September book bag: A harvest of life lessons

  • Quick Read
  • Deep Read ( 2 Min. )

September kicks off the busy fall season, when publishers bring out their most-anticipated titles. 

These include “Lessons,” the latest novel from Ian McEwan, who’s best known for “Atonement,” and “Lucy by the Sea” by Elizabeth Strout. Both novels go beneath appearances to surface long-buried truths in the characters’ lives. The sharply observed mystery-thriller “Killers of a Certain Age” by Deanna Raybourn challenges stereotypes about women and aging. 

Why We Wrote This

A story focused on

The books our reviewers liked best this month include an emotionally honest novel about a single father, an impassioned plea for a closer reading of American history, and musings on what leads to true happiness.

Among the nonfiction titles, historian Peniel E. Joseph outlines the hurdles to be overcome for America to live up to its egalitarian ideals in “The Third Reconstruction.” Annie Proulx makes an eloquent appeal for preservation of the world’s wetlands in “Fen, Bog and Swamp.” 

In “Black Snow,” James M. Scott examines the U.S. military strategy of targeting Japanese civilians during World War II in a bid to limit Allied casualties and shorten the war. The strategy, used even before atomic bombs were dropped on Hiroshima and Nagasaki, raises profound moral questions. 

Familiar authors predominate this month, providing a welcome opportunity to dive into their latest works.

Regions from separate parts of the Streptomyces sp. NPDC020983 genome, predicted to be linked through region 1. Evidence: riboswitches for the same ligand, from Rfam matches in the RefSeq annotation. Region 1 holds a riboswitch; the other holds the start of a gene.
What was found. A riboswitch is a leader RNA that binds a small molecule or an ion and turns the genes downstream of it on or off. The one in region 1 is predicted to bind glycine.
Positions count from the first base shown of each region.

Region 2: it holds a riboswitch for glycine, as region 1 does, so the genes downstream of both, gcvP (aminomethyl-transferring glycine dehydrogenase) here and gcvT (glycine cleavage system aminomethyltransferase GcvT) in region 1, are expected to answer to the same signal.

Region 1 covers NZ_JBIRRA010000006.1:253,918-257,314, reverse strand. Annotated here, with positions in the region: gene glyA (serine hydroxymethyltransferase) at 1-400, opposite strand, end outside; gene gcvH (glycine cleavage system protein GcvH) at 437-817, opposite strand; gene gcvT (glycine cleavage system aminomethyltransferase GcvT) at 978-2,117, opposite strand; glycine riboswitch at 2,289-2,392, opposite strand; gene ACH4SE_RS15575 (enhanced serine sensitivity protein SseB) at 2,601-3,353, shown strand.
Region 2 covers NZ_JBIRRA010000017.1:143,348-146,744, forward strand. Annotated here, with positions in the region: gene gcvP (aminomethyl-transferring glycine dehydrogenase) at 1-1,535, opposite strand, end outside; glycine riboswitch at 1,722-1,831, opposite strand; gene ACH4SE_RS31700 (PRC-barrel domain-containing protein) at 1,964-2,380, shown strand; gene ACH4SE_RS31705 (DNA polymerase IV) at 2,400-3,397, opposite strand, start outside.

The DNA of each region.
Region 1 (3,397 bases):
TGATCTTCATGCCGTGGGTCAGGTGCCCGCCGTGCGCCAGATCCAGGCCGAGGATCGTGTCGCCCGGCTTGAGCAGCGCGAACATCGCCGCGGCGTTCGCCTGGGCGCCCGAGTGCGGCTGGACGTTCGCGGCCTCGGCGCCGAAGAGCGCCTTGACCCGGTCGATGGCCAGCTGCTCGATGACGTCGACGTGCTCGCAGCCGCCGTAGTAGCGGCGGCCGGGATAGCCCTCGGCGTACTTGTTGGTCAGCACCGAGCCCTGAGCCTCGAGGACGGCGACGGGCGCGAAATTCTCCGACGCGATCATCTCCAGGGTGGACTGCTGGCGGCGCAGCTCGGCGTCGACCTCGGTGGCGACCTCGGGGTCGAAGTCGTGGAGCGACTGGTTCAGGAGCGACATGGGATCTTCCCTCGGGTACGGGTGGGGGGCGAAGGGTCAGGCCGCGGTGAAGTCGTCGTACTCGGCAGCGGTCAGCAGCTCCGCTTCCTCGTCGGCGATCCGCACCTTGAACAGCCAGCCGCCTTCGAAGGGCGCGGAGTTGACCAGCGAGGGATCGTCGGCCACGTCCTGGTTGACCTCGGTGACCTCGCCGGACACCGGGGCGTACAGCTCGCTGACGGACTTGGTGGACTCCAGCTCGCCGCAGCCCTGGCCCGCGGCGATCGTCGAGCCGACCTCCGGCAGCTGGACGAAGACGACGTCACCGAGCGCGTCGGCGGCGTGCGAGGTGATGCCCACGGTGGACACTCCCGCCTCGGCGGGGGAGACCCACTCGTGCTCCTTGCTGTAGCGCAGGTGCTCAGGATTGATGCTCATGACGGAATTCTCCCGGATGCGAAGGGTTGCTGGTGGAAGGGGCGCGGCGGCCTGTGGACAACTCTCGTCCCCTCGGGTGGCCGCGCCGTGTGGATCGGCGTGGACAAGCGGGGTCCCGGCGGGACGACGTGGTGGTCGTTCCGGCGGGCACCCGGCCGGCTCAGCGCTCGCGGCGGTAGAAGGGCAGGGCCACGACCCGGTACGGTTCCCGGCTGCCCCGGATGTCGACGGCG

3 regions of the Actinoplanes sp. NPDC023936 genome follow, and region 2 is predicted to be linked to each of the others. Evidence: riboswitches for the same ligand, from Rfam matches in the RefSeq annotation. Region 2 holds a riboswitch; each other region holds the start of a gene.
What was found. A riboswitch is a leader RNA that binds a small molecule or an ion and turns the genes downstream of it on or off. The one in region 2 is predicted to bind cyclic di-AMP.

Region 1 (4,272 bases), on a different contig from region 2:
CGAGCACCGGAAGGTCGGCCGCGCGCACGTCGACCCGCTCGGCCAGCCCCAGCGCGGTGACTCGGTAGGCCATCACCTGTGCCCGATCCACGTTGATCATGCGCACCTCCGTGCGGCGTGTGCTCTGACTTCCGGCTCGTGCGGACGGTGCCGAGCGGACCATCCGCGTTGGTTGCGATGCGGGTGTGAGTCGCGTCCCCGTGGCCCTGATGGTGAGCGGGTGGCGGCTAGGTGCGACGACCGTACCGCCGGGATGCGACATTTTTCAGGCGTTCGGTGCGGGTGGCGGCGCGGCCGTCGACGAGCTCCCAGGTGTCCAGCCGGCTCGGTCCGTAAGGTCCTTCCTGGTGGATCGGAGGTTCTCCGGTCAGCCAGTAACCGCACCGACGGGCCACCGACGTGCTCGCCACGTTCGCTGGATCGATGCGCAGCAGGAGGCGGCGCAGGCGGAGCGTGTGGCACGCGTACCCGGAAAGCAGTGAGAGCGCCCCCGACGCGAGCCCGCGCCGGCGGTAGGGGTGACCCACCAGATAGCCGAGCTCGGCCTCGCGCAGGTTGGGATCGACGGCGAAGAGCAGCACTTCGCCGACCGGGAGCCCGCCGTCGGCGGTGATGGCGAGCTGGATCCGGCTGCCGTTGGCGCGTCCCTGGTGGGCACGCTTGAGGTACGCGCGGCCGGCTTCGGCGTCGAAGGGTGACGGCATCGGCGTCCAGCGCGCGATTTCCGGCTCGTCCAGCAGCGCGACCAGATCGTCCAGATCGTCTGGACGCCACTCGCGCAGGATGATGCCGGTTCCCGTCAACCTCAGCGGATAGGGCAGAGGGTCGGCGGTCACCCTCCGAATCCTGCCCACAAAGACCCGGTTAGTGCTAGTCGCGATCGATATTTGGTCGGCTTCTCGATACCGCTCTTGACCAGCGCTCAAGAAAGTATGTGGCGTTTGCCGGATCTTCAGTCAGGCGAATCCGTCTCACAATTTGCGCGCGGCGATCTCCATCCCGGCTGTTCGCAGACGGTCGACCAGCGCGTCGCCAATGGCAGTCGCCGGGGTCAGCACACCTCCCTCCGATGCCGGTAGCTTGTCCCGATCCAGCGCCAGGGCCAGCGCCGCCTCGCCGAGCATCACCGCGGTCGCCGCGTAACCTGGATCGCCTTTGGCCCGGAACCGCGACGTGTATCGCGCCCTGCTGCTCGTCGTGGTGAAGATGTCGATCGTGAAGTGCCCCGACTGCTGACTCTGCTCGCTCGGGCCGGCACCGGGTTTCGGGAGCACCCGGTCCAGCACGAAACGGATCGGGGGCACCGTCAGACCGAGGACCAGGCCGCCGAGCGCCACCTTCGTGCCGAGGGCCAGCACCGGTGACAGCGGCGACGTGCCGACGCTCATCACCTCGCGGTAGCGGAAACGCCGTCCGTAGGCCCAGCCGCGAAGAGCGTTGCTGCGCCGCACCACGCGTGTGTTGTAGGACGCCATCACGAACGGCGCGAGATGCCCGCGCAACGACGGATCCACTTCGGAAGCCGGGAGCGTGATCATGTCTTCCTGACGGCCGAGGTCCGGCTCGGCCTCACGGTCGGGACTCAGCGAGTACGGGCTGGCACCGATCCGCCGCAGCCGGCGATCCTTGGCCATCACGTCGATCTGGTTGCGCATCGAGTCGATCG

1. Lucy by the Sea, by Elizabeth Strout

At the start of the pandemic, Lucy Barton is whisked from New York City to coastal Maine by her ex-husband, who is concerned for her health. As days stretch into months, Lucy reflects on her life and her daughters, and finds lovingkindness, forgiveness, and healing through nature and new friendships. 

Why We Wrote This

A story focused on

The books our reviewers liked best this month include an emotionally honest novel about a single father, an impassioned plea for a closer reading of American history, and musings on what leads to true happiness.

2. Killers of a Certain Age, by Deanna Raybourn

The members of the first all-female squad of assassins – a poised, proficient, often spicy quartet – have reached their 60s and are ready to retire. Too bad someone from their organization, an outgrowth of World War II resistance fighters, wants them dead. Deanna Raybourn’s mystery-thriller-buddy novel delivers taut suspense, arch asides, white-knuckle fight scenes, and astute commentary about the assumptions that confront older women.

3. Lessons, by Ian McEwan

What constitutes a successful life – particularly one damaged by a crime of passion? Ian McEwan’s novel grapples with this question via the story of a troubled single father. Whether describing the day-to-day minutiae, a disturbing affair, or mammoth historical events, McEwan captivates with thoughtful, emotionally honest prose.

4. The Marriage Portrait, by Maggie O’Farrell

Maggie O’Farrell’s historical novel was inspired by Robert Browning’s poem “My Last Duchess” and the scant facts surrounding Lucrezia di Cosimo de’Medici, who died under mysterious circumstances in 1561 at age 16, less than a year into her marriage. Out of this, O’Farrell has painted a heart-pounding, atmospheric portrait of a chilling marriage and a young woman’s valiant attempts to escape her gilded cage.

5. Natural History, by Andrea Barrett

Andrea Barrett’s rewarding short story collection spans the Civil War era to the present day. Women’s roles evolve, as succeeding generations explore science, writing, teaching, and even flying, while still finding room for love and community.  

6. The Third Reconstruction, by Peniel E. Joseph